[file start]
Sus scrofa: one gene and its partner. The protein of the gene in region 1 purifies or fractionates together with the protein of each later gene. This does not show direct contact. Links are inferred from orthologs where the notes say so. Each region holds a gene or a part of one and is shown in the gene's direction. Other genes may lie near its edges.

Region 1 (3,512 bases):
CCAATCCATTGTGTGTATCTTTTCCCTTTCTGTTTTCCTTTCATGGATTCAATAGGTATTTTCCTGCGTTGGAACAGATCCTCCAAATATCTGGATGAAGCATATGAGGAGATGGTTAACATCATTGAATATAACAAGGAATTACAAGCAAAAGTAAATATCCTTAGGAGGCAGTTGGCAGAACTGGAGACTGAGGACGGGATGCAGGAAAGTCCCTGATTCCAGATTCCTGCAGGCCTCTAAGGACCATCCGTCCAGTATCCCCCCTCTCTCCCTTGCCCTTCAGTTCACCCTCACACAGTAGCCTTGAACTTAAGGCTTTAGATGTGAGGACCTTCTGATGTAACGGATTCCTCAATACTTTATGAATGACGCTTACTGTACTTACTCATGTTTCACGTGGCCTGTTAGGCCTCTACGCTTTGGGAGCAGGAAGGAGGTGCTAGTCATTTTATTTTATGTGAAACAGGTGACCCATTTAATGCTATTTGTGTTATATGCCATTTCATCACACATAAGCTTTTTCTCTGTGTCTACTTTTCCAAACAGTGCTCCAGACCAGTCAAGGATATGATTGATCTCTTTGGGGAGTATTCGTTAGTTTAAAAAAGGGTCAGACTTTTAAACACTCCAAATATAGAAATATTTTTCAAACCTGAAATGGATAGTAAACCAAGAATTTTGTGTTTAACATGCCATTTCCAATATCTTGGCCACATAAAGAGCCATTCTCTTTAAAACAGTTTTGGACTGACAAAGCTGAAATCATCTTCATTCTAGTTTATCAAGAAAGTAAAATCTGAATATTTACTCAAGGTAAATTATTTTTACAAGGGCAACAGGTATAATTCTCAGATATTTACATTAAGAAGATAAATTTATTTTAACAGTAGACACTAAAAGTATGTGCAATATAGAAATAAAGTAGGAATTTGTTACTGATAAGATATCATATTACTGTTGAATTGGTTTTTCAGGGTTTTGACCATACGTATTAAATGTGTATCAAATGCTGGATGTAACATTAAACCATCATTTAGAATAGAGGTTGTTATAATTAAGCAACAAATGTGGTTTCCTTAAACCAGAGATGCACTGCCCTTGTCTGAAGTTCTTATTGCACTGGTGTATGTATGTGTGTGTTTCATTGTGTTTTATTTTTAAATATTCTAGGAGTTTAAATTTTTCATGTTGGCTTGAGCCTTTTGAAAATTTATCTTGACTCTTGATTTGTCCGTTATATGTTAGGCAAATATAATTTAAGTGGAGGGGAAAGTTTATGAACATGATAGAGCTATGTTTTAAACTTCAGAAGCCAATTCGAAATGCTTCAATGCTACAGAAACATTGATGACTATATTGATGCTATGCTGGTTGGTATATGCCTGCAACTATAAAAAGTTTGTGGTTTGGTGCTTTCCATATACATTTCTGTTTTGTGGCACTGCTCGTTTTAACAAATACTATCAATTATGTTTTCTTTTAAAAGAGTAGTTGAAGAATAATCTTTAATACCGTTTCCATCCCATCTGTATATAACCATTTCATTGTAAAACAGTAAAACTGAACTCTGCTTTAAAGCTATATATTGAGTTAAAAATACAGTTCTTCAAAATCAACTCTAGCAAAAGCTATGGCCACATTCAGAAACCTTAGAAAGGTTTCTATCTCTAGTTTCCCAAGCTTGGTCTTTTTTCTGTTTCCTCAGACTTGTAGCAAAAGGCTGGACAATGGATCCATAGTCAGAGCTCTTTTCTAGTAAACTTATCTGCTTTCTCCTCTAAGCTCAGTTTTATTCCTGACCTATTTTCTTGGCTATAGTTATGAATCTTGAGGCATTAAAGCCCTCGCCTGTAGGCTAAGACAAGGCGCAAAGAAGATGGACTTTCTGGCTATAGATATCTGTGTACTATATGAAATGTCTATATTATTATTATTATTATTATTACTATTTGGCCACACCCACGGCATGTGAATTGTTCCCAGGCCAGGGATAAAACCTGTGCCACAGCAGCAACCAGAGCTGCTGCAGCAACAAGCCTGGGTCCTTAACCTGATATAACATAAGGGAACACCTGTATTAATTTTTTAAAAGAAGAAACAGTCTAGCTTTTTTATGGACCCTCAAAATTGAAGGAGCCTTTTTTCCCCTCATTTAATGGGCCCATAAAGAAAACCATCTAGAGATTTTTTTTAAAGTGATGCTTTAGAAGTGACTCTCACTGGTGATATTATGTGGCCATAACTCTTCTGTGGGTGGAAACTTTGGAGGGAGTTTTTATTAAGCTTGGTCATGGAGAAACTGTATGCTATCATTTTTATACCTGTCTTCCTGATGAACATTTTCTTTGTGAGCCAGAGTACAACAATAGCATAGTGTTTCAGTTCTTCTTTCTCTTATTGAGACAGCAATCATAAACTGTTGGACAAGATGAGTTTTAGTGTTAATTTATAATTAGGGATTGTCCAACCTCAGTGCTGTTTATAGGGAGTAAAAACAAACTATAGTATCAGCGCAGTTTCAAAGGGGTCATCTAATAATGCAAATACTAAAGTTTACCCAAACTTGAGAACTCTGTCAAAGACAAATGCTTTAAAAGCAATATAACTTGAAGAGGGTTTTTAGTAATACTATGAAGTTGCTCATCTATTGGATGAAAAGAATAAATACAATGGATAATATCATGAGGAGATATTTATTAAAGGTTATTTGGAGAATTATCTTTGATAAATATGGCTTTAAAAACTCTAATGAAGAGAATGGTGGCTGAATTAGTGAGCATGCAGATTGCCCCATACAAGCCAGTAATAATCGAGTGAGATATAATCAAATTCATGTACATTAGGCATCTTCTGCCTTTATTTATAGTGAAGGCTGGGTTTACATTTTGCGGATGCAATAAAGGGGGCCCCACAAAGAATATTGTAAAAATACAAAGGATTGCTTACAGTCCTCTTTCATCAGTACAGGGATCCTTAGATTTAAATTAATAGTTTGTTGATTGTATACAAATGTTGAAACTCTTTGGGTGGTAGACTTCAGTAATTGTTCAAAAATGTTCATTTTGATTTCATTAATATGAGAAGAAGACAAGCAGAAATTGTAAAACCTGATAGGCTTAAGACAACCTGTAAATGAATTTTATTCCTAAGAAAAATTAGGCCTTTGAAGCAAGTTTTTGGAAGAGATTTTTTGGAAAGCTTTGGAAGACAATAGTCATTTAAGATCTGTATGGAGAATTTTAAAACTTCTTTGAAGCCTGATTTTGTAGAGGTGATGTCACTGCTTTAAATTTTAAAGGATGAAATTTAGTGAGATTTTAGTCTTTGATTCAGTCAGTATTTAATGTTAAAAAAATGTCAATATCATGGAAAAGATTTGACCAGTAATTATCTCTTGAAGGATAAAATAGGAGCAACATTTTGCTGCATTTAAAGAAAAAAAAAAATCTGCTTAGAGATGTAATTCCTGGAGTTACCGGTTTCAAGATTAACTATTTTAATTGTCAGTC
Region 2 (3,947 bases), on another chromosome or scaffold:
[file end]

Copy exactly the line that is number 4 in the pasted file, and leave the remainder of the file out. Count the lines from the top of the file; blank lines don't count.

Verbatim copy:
Region 2 (3,947 bases), on another chromosome or scaffold: